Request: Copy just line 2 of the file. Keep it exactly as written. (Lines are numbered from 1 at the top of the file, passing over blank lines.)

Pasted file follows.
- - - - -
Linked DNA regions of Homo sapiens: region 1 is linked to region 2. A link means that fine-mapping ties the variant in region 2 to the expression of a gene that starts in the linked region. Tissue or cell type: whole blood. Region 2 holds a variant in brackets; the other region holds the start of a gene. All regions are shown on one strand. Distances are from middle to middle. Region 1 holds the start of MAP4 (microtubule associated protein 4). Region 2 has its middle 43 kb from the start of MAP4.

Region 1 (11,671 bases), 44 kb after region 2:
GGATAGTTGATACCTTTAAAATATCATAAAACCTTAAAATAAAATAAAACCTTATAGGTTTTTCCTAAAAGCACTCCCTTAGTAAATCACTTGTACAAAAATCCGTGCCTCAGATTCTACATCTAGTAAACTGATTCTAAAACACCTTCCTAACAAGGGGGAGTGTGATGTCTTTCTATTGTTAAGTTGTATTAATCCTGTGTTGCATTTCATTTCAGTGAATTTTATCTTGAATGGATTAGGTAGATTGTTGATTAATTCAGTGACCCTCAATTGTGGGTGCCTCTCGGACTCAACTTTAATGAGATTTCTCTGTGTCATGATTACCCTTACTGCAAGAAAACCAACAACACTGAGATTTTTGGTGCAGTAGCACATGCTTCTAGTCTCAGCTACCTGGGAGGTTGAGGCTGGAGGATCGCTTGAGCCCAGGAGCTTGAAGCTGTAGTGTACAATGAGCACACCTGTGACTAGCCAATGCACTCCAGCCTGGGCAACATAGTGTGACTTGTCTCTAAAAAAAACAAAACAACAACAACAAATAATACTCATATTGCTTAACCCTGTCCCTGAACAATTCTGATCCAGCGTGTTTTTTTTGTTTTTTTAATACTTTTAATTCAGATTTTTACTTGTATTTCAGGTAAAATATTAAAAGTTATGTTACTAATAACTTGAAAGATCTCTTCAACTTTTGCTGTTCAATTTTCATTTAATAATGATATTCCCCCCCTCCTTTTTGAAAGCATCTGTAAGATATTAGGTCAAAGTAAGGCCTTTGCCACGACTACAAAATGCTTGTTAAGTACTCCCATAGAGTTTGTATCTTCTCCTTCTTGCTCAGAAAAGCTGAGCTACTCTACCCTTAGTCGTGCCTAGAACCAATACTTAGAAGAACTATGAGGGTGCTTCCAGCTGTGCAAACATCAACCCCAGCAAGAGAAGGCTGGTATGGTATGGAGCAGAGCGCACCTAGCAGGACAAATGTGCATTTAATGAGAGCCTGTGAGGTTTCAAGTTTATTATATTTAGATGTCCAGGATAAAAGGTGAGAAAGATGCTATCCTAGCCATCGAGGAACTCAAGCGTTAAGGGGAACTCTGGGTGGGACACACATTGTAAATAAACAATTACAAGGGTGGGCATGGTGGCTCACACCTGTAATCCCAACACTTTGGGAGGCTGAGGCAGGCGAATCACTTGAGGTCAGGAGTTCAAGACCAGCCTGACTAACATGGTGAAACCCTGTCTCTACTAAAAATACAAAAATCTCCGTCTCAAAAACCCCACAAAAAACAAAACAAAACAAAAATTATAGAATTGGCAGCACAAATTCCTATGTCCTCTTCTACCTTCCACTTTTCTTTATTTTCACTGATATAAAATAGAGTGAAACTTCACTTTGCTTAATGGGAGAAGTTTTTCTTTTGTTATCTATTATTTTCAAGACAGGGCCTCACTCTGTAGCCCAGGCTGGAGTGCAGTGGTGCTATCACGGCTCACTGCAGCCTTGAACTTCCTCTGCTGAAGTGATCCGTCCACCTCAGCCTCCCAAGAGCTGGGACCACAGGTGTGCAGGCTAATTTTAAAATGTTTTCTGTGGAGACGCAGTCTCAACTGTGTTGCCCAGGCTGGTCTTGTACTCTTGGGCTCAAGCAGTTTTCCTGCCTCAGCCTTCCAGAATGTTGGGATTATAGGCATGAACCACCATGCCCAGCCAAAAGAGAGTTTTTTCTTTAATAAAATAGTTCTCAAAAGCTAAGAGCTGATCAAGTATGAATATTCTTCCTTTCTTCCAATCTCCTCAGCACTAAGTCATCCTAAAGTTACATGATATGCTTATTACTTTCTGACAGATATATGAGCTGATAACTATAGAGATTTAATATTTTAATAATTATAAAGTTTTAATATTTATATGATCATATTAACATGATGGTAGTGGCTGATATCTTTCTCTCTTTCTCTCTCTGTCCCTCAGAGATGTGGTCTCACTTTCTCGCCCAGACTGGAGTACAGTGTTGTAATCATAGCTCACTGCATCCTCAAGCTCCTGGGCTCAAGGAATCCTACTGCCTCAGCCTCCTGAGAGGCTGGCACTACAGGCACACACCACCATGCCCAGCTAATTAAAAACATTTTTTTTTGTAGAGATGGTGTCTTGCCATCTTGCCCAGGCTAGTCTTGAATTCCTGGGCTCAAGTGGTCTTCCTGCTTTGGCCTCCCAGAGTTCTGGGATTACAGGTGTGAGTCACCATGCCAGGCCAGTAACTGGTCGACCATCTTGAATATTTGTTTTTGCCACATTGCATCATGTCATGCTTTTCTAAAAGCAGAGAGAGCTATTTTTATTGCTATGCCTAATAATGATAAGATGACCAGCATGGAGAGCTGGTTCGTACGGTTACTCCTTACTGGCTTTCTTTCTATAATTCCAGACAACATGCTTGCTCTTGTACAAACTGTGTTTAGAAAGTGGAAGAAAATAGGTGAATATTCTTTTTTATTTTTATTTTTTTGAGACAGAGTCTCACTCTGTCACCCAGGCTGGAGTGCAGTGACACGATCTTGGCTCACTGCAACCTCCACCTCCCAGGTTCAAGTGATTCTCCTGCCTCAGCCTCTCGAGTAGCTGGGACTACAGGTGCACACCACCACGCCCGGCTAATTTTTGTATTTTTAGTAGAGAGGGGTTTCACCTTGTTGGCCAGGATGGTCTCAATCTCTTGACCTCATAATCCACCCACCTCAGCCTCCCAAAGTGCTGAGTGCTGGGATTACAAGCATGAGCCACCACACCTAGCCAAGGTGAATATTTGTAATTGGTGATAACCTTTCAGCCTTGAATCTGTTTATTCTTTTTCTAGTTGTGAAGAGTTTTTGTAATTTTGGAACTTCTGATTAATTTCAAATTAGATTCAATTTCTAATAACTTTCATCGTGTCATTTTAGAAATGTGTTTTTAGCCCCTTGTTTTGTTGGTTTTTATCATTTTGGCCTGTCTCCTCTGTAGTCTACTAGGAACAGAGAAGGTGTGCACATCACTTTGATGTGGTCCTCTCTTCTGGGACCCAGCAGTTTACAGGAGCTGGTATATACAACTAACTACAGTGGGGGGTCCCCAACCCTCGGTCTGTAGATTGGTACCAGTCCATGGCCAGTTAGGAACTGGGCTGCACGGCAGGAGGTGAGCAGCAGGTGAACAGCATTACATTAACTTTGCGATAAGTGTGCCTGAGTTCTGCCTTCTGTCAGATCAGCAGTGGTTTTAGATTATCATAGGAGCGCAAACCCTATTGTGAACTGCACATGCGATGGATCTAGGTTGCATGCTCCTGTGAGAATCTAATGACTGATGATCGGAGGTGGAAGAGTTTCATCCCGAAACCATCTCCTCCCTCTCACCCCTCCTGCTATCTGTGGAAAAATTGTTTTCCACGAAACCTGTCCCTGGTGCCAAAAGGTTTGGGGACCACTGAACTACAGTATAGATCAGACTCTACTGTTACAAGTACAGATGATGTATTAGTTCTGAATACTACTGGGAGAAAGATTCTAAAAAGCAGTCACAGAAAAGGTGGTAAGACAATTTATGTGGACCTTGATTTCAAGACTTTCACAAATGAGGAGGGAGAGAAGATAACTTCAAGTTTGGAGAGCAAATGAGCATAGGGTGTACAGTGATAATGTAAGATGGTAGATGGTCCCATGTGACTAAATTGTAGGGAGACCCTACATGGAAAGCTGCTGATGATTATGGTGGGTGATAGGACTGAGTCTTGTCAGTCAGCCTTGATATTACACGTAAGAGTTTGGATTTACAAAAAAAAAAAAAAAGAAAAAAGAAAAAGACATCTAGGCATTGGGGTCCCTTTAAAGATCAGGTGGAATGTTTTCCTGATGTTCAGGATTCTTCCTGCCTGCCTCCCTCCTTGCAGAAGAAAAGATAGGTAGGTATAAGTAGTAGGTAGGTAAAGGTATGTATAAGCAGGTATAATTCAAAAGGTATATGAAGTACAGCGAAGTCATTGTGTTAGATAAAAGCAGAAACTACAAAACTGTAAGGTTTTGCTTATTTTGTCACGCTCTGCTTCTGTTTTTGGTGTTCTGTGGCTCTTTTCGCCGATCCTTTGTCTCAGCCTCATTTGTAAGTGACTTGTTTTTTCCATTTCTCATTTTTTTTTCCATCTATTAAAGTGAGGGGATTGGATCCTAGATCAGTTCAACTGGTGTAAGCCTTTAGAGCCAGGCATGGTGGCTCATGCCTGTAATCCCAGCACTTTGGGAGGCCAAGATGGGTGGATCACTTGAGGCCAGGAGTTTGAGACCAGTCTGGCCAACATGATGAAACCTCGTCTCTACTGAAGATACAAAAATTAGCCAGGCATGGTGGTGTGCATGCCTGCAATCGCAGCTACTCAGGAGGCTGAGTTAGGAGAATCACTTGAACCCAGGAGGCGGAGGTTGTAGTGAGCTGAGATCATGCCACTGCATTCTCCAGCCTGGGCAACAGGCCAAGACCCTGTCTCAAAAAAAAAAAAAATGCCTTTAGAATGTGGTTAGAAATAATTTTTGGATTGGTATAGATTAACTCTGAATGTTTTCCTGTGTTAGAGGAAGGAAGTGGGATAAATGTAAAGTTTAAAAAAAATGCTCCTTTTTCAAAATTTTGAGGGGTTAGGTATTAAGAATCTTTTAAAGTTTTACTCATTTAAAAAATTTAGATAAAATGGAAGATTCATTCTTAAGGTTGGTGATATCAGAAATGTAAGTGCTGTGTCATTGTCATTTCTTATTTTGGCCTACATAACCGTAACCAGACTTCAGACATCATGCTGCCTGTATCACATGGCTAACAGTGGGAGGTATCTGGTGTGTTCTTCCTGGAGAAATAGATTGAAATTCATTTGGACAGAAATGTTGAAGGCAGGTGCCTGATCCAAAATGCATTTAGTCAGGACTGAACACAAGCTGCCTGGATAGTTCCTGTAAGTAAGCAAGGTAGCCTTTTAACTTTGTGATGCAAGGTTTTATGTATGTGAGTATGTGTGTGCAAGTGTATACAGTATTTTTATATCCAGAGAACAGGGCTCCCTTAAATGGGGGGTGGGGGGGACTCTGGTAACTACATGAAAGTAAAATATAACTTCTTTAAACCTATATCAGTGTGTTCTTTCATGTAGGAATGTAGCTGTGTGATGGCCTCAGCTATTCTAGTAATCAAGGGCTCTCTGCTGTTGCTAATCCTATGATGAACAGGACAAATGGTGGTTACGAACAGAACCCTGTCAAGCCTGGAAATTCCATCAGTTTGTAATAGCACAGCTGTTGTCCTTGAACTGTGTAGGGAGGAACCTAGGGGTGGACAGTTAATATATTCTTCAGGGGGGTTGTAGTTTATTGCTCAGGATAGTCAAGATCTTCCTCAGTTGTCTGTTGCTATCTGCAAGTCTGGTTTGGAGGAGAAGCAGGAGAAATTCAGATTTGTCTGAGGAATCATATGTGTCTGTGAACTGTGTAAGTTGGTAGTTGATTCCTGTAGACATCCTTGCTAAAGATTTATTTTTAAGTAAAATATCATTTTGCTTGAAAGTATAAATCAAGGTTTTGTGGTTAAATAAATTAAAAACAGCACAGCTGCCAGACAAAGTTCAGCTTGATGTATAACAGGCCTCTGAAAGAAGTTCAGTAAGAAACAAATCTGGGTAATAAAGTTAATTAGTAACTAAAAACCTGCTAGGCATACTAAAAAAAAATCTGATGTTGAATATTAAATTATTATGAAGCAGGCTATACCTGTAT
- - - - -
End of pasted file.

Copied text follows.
Region 1 (11,671 bases), 44 kb after region 2: